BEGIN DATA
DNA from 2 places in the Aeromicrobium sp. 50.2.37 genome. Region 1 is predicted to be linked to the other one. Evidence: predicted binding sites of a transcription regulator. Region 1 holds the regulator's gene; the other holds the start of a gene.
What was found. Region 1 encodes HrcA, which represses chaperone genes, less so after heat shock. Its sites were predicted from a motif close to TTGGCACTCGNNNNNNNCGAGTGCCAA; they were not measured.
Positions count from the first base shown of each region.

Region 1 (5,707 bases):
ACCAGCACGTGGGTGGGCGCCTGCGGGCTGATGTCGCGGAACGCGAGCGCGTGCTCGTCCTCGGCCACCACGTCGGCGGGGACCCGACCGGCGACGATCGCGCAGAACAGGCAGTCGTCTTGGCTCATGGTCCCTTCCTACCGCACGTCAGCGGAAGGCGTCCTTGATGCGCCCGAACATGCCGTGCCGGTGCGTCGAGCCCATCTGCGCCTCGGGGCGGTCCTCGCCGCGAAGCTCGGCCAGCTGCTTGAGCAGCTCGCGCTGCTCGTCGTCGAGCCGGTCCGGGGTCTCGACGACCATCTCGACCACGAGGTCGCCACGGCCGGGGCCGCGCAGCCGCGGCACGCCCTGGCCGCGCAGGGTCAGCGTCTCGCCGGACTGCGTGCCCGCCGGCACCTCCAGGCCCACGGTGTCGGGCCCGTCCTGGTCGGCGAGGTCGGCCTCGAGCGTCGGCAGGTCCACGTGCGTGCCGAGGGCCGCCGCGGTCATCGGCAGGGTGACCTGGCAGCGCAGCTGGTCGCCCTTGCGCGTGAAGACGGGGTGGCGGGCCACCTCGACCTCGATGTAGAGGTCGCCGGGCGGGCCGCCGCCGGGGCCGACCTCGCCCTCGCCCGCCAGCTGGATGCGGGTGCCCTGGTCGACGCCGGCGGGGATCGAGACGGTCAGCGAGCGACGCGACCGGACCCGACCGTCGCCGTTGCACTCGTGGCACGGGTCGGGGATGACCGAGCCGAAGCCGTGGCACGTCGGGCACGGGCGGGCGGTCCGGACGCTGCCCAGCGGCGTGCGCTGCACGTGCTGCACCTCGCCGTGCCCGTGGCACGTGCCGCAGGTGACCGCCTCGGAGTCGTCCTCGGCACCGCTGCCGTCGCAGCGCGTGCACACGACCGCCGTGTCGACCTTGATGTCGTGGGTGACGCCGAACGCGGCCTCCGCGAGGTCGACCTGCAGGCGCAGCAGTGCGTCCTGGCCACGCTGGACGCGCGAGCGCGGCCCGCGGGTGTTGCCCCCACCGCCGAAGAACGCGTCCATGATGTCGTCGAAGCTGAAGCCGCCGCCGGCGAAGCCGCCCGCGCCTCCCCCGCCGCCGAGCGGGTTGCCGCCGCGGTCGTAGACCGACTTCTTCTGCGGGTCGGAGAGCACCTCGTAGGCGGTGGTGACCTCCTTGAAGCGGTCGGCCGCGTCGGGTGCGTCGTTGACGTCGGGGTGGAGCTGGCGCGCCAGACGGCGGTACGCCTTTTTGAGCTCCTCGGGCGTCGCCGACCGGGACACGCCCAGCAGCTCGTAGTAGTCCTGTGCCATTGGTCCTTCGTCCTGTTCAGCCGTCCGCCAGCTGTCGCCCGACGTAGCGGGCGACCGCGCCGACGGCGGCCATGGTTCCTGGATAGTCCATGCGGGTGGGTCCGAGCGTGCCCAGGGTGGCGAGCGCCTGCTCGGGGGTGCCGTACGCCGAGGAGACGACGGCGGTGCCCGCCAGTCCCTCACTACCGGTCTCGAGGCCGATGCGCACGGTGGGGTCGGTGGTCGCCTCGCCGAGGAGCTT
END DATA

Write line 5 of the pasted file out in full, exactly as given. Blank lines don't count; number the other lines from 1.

ACCAGCACGTGGGTGGGCGCCTGCGGGCTGATGTCGCGGAACGCGAGCGCGTGCTCGTCCTCGGCCACCACGTCGGCGGGGACCCGACCGGCGACGATCGCGCAGAACAGGCAGTCGTCTTGGCTCATGGTCCCTTCCTACCGCACGTCAGCGGAAGGCGTCCTTGATGCGCCCGAACATGCCGTGCCGGTGCGTCGAGCCCATCTGCGCCTCGGGGCGGTCCTCGCCGCGAAGCTCGGCCAGCTGCTTGAGCAGCTCGCGCTGCTCGTCGTCGAGCCGGTCCGGGGTCTCGACGACCATCTCGACCACGAGGTCGCCACGGCCGGGGCCGCGCAGCCGCGGCACGCCCTGGCCGCGCAGGGTCAGCGTCTCGCCGGACTGCGTGCCCGCCGGCACCTCCAGGCCCACGGTGTCGGGCCCGTCCTGGTCGGCGAGGTCGGCCTCGAGCGTCGGCAGGTCCACGTGCGTGCCGAGGGCCGCCGCGGTCATCGGCAGGGTGACCTGGCAGCGCAGCTGGTCGCCCTTGCGCGTGAAGACGGGGTGGCGGGCCACCTCGACCTCGATGTAGAGGTCGCCGGGCGGGCCGCCGCCGGGGCCGACCTCGCCCTCGCCCGCCAGCTGGATGCGGGTGCCCTGGTCGACGCCGGCGGGGATCGAGACGGTCAGCGAGCGACGCGACCGGACCCGACCGTCGCCGTTGCACTCGTGGCACGGGTCGGGGATGACCGAGCCGAAGCCGTGGCACGTCGGGCACGGGCGGGCGGTCCGGACGCTGCCCAGCGGCGTGCGCTGCACGTGCTGCACCTCGCCGTGCCCGTGGCACGTGCCGCAGGTGACCGCCTCGGAGTCGTCCTCGGCACCGCTGCCGTCGCAGCGCGTGCACACGACCGCCGTGTCGACCTTGATGTCGTGGGTGACGCCGAACGCGGCCTCCGCGAGGTCGACCTGCAGGCGCAGCAGTGCGTCCTGGCCACGCTGGACGCGCGAGCGCGGCCCGCGGGTGTTGCCCCCACCGCCGAAGAACGCGTCCATGATGTCGTCGAAGCTGAAGCCGCCGCCGGCGAAGCCGCCCGCGCCTCCCCCGCCGCCGAGCGGGTTGCCGCCGCGGTCGTAGACCGACTTCTTCTGCGGGTCGGAGAGCACCTCGTAGGCGGTGGTGACCTCCTTGAAGCGGTCGGCCGCGTCGGGTGCGTCGTTGACGTCGGGGTGGAGCTGGCGCGCCAGACGGCGGTACGCCTTTTTGAGCTCCTCGGGCGTCGCCGACCGGGACACGCCCAGCAGCTCGTAGTAGTCCTGTGCCATTGGTCCTTCGTCCTGTTCAGCCGTCCGCCAGCTGTCGCCCGACGTAGCGGGCGACCGCGCCGACGGCGGCCATGGTTCCTGGATAGTCCATGCGGGTGGGTCCGAGCGTGCCCAGGGTGGCGAGCGCCTGCTCGGGGGTGCCGTACGCCGAGGAGACGACGGCGGTGCCCGCCAGTCCCTCACTACCGGTCTCGAGGCCGATGCGCACGGTGGGGTCGGTGGTCGCCTCGCCGAGGAGCTT